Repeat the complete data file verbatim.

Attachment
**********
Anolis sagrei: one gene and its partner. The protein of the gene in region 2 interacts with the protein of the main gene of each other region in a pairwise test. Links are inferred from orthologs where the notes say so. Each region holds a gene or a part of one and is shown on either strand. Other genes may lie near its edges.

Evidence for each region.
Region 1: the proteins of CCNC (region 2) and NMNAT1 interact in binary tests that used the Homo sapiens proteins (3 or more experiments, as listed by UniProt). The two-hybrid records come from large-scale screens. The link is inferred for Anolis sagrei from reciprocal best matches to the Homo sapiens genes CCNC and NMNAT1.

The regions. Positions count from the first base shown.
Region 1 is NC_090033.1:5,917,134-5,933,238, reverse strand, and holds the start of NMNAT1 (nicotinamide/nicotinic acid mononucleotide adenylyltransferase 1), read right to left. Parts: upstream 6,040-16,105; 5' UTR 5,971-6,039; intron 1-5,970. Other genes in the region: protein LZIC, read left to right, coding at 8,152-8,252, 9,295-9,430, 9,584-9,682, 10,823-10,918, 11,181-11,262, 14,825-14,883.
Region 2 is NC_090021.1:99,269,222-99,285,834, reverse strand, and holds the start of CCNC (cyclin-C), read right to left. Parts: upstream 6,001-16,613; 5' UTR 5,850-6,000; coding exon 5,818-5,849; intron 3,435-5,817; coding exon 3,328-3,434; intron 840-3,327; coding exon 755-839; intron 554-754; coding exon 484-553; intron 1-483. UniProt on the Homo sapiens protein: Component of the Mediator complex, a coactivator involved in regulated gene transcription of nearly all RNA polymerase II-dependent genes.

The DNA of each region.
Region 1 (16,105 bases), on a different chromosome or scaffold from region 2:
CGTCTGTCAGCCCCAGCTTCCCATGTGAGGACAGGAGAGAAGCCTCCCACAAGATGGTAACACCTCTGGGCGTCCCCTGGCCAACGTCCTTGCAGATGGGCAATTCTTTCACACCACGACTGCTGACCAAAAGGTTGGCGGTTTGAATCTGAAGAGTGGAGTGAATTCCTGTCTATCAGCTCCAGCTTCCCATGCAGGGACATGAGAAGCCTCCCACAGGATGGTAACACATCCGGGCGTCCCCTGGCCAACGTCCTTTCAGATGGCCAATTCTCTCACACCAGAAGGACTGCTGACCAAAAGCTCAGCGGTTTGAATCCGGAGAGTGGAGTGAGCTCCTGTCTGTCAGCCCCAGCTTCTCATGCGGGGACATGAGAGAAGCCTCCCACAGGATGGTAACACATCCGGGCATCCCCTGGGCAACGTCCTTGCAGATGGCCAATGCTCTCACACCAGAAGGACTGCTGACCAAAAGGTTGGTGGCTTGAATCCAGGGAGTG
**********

Anolis sagrei: one gene and its partner. The protein of the gene in region 2 interacts with the protein of the main gene of each other region in a pairwise test. Links are inferred from orthologs where the notes say so. Each region holds a gene or a part of one and is shown on either strand. Other genes may lie near its edges.

Evidence for each region.
Region 1: the proteins of CCNC (region 2) and NMNAT1 interact in binary tests that used the Homo sapiens proteins (3 or more experiments, as listed by UniProt). The two-hybrid records come from large-scale screens. The link is inferred for Anolis sagrei from reciprocal best matches to the Homo sapiens genes CCNC and NMNAT1.

The regions. Positions count from the first base shown.
Region 1 is NC_090033.1:5,917,134-5,933,238, reverse strand, and holds the start of NMNAT1 (nicotinamide/nicotinic acid mononucleotide adenylyltransferase 1), read right to left. Parts: upstream 6,040-16,105; 5' UTR 5,971-6,039; intron 1-5,970. Other genes in the region: protein LZIC, read left to right, coding at 8,152-8,252, 9,295-9,430, 9,584-9,682, 10,823-10,918, 11,181-11,262, 14,825-14,883.
Region 2 is NC_090021.1:99,269,222-99,285,834, reverse strand, and holds the start of CCNC (cyclin-C), read right to left. Parts: upstream 6,001-16,613; 5' UTR 5,850-6,000; coding exon 5,818-5,849; intron 3,435-5,817; coding exon 3,328-3,434; intron 840-3,327; coding exon 755-839; intron 554-754; coding exon 484-553; intron 1-483. UniProt on the Homo sapiens protein: Component of the Mediator complex, a coactivator involved in regulated gene transcription of nearly all RNA polymerase II-dependent genes.

The DNA of each region.
Region 1 (16,105 bases), on a different chromosome or scaffold from region 2:
CGTCTGTCAGCCCCAGCTTCCCATGTGAGGACAGGAGAGAAGCCTCCCACAAGATGGTAACACCTCTGGGCGTCCCCTGGCCAACGTCCTTGCAGATGGGCAATTCTTTCACACCACGACTGCTGACCAAAAGGTTGGCGGTTTGAATCTGAAGAGTGGAGTGAATTCCTGTCTATCAGCTCCAGCTTCCCATGCAGGGACATGAGAAGCCTCCCACAGGATGGTAACACATCCGGGCGTCCCCTGGCCAACGTCCTTTCAGATGGCCAATTCTCTCACACCAGAAGGACTGCTGACCAAAAGCTCAGCGGTTTGAATCCGGAGAGTGGAGTGAGCTCCTGTCTGTCAGCCCCAGCTTCTCATGCGGGGACATGAGAGAAGCCTCCCACAGGATGGTAACACATCCGGGCATCCCCTGGGCAACGTCCTTGCAGATGGCCAATGCTCTCACACCAGAAGGACTGCTGACCAAAAGGTTGGTGGCTTGAATCCAGGGAGTG